UFC president Dana White would like everyone to believe that slap fighting is a safe sport because he and the team behind Dana White’s Power Slap League ran toward regulation. However, despite White’s best efforts — and a dose of attempted bullying — not everyone is buying what White is selling.
White recently spoke to MMA Fighting about the approval the Nevada State Athletic Commission gave his nascent slap fighting promotion and how regulation will make it safe. While pushing the safety angle, White also took shots at his doubters and detractors.
“The bottom line is, in a boxing match, guys get hit with 300-400 punches in a f—g fight. These guys are going to get hit with three slaps,” White said. “For these morons to be talking all the s—t that they are about the athletic commission, the athletic commission did the right thing. So did we.
“We run right toward regulation, regulate the sport to make sure it’s safe for everybody — because a lot of people are going to get involved in this just like they did MMA,” White argued.
“What you want is you want to make sure there’s clear cut set rules, people have to take the proper medicals before, during, and after the fight to keep the thing safe. It should be regulated and Nevada did the right thing. I applaud them and that’s why they’re the most respected athletic commission in the world.”
No one will say a sport shouldn’t have clear rules, medicals and regulations. However, some will argue that those precautions won’t make a sport that has zero defense, and is based solely on delivering free concussive blows to the head safe.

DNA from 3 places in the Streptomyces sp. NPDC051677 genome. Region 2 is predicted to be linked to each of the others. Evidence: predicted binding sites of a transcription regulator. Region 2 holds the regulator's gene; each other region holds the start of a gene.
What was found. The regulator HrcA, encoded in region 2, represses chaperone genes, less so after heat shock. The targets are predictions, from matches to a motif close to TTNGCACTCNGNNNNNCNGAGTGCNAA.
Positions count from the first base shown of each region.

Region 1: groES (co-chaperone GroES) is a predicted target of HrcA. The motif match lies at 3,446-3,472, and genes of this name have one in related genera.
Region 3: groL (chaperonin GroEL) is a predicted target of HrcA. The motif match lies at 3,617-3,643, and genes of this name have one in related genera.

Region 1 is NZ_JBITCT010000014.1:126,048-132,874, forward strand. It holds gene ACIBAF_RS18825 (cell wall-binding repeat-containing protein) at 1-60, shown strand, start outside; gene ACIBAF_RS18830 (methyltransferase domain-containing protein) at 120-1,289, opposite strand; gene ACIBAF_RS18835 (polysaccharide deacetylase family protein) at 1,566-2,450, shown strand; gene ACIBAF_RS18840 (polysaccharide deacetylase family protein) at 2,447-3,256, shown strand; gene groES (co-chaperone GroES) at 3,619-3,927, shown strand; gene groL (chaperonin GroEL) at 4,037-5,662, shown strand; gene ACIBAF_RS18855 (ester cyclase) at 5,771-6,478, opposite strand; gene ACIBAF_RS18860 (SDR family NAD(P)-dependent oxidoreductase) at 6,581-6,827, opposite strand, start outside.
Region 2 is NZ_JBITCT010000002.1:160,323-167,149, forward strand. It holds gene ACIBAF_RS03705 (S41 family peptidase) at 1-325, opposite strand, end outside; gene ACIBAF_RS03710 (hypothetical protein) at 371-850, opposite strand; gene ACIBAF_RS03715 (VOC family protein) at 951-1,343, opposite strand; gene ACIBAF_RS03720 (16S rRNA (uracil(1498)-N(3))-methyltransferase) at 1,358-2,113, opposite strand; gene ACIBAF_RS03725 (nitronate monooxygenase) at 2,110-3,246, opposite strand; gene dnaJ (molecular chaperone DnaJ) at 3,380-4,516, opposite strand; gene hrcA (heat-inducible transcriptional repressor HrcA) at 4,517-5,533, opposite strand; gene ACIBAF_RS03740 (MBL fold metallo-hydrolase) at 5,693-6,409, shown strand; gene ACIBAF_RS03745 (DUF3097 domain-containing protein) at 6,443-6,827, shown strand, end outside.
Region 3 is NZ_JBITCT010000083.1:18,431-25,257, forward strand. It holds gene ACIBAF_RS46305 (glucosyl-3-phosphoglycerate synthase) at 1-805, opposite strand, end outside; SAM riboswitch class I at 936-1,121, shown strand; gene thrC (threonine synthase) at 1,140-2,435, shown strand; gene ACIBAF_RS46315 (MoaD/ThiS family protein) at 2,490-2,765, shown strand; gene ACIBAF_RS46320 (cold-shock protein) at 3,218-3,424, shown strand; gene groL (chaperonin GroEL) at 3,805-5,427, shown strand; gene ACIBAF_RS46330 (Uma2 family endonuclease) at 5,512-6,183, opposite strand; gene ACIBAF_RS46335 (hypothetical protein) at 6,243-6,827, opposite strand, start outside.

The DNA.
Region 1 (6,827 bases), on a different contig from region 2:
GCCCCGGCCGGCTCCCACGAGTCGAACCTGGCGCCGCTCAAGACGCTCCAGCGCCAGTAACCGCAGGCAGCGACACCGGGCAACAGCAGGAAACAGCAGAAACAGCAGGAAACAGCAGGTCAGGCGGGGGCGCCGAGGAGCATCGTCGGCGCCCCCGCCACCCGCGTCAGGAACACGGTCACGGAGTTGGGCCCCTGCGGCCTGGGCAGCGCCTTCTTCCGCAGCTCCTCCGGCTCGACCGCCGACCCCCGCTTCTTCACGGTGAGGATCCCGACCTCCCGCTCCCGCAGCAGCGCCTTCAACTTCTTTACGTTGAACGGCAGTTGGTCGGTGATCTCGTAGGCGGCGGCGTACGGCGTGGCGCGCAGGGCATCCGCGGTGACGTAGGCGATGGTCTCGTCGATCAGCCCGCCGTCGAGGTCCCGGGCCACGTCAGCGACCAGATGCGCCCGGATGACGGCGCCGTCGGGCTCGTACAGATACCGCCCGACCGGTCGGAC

Neurologist Dr. Nitin Sethi is one of the people who find fault with White. Dr. Sethi spoke to boxing writer Thomas Hauser about his concerns with slap fighting.
“Open-handed slaps delivered with such force to the opponent’s face frequently cause the person’s legs to buckle, at times suffer momentary – sometimes longer – loss of consciousness, and collapse to the floor,” said Dr. Sethi. “These are all concussive injuries of varying duration. The ‘athlete’ who is on the receiving end of the slap has no option available to him to defend himself. These ‘slaps’ will add up. In my professional opinion, those who partake in this ‘sport’ will also suffer the stigmata of chronic neurological injuries.”
“I disagree with the argument that better medical supervision of this ‘sport’ shall make it safer,” Dr. Sethi continued. “I am not sure what a physician is meant to supervise here other than being the overseer of concussive injuries occurring under his or her watch.”
Dr. Sethi was not alone in speaking out against slap fighting. Dr. Michael Schwartz, who in 1997 was part of the team who established the American Association of Professional Ringside Physicians (AAPRP), came down against slap fighting.
“We’ve spent so many years trying to educate commissions and fighters about brain damage,” Dr. Schwartz said. “And now you have this. These guys get hit in the head. You’re inflicting a concussion without allowing the combatant to in any way protect himself. And then he gets hit in the head again. Every concussion is brain damage. The first concussion is damaging. And with second impact syndrome, the second concussion can be life-threatening. It’s insane.”